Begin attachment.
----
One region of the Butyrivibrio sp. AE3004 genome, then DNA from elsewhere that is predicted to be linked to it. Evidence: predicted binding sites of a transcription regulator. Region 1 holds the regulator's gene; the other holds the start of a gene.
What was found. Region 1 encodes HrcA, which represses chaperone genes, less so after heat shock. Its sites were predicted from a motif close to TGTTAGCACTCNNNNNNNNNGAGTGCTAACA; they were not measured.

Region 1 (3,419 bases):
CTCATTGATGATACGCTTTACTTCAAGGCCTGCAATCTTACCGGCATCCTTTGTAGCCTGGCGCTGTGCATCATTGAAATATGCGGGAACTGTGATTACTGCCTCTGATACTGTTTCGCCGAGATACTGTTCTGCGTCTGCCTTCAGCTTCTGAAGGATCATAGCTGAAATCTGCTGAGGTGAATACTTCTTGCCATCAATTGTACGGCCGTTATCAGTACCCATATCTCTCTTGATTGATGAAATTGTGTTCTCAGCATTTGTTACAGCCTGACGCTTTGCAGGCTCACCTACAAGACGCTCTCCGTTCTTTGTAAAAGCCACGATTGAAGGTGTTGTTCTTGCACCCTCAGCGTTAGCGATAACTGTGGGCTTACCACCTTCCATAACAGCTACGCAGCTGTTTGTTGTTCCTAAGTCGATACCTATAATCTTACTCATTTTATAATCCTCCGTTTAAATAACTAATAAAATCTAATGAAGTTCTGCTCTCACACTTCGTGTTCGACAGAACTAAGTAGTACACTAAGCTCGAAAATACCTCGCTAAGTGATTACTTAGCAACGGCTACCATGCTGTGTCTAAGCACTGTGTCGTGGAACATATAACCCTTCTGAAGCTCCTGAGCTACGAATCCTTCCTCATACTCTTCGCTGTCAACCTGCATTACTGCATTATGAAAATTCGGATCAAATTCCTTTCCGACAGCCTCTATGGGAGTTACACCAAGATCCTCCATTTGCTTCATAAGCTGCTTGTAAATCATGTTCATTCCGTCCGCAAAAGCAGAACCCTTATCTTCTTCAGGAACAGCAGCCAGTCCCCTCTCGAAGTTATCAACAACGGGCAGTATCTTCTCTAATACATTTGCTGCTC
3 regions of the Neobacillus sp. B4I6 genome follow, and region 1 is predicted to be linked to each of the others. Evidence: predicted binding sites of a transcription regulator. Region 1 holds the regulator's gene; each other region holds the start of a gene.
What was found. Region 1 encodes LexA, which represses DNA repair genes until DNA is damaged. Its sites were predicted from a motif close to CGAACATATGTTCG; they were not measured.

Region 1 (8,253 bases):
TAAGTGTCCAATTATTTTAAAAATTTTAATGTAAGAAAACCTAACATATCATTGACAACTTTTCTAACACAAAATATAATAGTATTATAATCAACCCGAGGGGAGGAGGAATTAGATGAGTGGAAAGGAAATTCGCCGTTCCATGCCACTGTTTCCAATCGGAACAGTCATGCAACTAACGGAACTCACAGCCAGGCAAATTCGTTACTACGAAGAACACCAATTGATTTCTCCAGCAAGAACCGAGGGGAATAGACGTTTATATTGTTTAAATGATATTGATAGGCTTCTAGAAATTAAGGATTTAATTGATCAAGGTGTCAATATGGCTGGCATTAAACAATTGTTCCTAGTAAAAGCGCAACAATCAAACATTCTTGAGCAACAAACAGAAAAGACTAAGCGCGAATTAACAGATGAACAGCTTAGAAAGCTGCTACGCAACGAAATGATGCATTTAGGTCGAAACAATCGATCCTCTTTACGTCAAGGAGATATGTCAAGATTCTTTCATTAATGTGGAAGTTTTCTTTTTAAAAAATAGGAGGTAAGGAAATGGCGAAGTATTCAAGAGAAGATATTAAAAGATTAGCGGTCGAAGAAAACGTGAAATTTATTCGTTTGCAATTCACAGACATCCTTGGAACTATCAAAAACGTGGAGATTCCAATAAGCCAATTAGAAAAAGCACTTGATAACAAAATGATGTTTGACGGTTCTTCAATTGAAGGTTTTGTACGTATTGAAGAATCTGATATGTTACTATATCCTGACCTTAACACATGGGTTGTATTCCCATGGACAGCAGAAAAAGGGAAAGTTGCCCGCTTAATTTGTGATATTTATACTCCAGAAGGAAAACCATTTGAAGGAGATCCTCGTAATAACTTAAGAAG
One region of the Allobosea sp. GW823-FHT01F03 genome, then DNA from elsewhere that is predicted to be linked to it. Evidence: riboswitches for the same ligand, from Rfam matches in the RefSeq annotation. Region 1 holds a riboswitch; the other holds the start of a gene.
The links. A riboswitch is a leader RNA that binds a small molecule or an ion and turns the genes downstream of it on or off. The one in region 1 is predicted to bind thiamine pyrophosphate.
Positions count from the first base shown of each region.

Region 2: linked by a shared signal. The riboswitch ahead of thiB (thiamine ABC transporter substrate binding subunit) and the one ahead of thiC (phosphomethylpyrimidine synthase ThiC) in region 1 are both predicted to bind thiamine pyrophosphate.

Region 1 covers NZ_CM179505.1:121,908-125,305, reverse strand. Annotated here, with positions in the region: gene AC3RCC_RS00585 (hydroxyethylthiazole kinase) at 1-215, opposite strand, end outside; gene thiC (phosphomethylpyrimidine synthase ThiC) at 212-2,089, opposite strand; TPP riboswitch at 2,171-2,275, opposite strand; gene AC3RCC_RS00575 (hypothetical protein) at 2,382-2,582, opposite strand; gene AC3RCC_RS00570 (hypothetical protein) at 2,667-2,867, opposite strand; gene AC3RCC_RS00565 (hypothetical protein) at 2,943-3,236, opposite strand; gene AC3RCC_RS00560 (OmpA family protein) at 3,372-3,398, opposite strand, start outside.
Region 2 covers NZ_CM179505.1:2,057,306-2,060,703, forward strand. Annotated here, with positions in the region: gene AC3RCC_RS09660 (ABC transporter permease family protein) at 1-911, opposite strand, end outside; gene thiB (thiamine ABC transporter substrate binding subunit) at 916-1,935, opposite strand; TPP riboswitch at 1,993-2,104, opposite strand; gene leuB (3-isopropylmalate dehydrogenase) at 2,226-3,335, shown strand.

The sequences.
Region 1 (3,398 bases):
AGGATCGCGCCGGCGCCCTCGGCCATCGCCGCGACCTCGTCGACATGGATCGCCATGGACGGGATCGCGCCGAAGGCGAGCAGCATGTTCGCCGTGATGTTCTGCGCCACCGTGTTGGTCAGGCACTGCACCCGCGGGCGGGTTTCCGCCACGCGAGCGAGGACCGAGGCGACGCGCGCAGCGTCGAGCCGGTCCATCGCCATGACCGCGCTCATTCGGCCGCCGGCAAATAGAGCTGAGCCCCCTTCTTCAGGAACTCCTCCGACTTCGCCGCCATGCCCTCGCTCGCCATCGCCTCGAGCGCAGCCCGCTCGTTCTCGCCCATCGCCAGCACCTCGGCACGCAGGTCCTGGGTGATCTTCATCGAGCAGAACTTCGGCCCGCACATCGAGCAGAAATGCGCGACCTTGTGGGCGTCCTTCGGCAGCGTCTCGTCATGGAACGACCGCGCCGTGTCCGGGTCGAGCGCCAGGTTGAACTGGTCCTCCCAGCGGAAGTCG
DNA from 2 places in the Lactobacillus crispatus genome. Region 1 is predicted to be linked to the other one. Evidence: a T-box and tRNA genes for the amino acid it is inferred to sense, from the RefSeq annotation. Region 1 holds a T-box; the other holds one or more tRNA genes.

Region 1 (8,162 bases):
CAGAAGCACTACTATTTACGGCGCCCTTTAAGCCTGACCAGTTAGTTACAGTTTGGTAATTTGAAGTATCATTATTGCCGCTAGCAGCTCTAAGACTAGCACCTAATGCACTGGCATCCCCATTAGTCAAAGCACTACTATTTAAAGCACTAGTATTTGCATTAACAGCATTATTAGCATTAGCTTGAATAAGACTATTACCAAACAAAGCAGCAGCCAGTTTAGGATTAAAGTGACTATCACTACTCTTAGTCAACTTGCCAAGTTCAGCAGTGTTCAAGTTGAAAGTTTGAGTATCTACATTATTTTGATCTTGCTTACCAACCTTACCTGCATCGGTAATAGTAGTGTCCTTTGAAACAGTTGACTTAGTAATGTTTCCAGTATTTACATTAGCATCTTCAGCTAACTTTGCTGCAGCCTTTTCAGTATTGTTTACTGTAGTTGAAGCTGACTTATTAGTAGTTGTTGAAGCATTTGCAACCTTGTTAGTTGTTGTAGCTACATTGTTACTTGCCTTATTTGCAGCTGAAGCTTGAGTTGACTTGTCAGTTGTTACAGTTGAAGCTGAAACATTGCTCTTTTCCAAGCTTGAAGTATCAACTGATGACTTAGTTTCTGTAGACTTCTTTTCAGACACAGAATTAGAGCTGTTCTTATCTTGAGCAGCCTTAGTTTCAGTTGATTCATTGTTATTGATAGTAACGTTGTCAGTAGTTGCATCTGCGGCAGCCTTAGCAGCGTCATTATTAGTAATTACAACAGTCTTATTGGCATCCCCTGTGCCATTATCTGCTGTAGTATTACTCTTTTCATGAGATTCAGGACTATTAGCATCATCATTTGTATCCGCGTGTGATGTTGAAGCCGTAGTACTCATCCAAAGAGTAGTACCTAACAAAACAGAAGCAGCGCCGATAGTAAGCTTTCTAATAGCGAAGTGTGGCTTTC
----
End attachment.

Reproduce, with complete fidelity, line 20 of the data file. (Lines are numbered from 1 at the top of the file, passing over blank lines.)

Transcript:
CAGAAGCACTACTATTTACGGCGCCCTTTAAGCCTGACCAGTTAGTTACAGTTTGGTAATTTGAAGTATCATTATTGCCGCTAGCAGCTCTAAGACTAGCACCTAATGCACTGGCATCCCCATTAGTCAAAGCACTACTATTTAAAGCACTAGTATTTGCATTAACAGCATTATTAGCATTAGCTTGAATAAGACTATTACCAAACAAAGCAGCAGCCAGTTTAGGATTAAAGTGACTATCACTACTCTTAGTCAACTTGCCAAGTTCAGCAGTGTTCAAGTTGAAAGTTTGAGTATCTACATTATTTTGATCTTGCTTACCAACCTTACCTGCATCGGTAATAGTAGTGTCCTTTGAAACAGTTGACTTAGTAATGTTTCCAGTATTTACATTAGCATCTTCAGCTAACTTTGCTGCAGCCTTTTCAGTATTGTTTACTGTAGTTGAAGCTGACTTATTAGTAGTTGTTGAAGCATTTGCAACCTTGTTAGTTGTTGTAGCTACATTGTTACTTGCCTTATTTGCAGCTGAAGCTTGAGTTGACTTGTCAGTTGTTACAGTTGAAGCTGAAACATTGCTCTTTTCCAAGCTTGAAGTATCAACTGATGACTTAGTTTCTGTAGACTTCTTTTCAGACACAGAATTAGAGCTGTTCTTATCTTGAGCAGCCTTAGTTTCAGTTGATTCATTGTTATTGATAGTAACGTTGTCAGTAGTTGCATCTGCGGCAGCCTTAGCAGCGTCATTATTAGTAATTACAACAGTCTTATTGGCATCCCCTGTGCCATTATCTGCTGTAGTATTACTCTTTTCATGAGATTCAGGACTATTAGCATCATCATTTGTATCCGCGTGTGATGTTGAAGCCGTAGTACTCATCCAAAGAGTAGTACCTAACAAAACAGAAGCAGCGCCGATAGTAAGCTTTCTAATAGCGAAGTGTGGCTTTC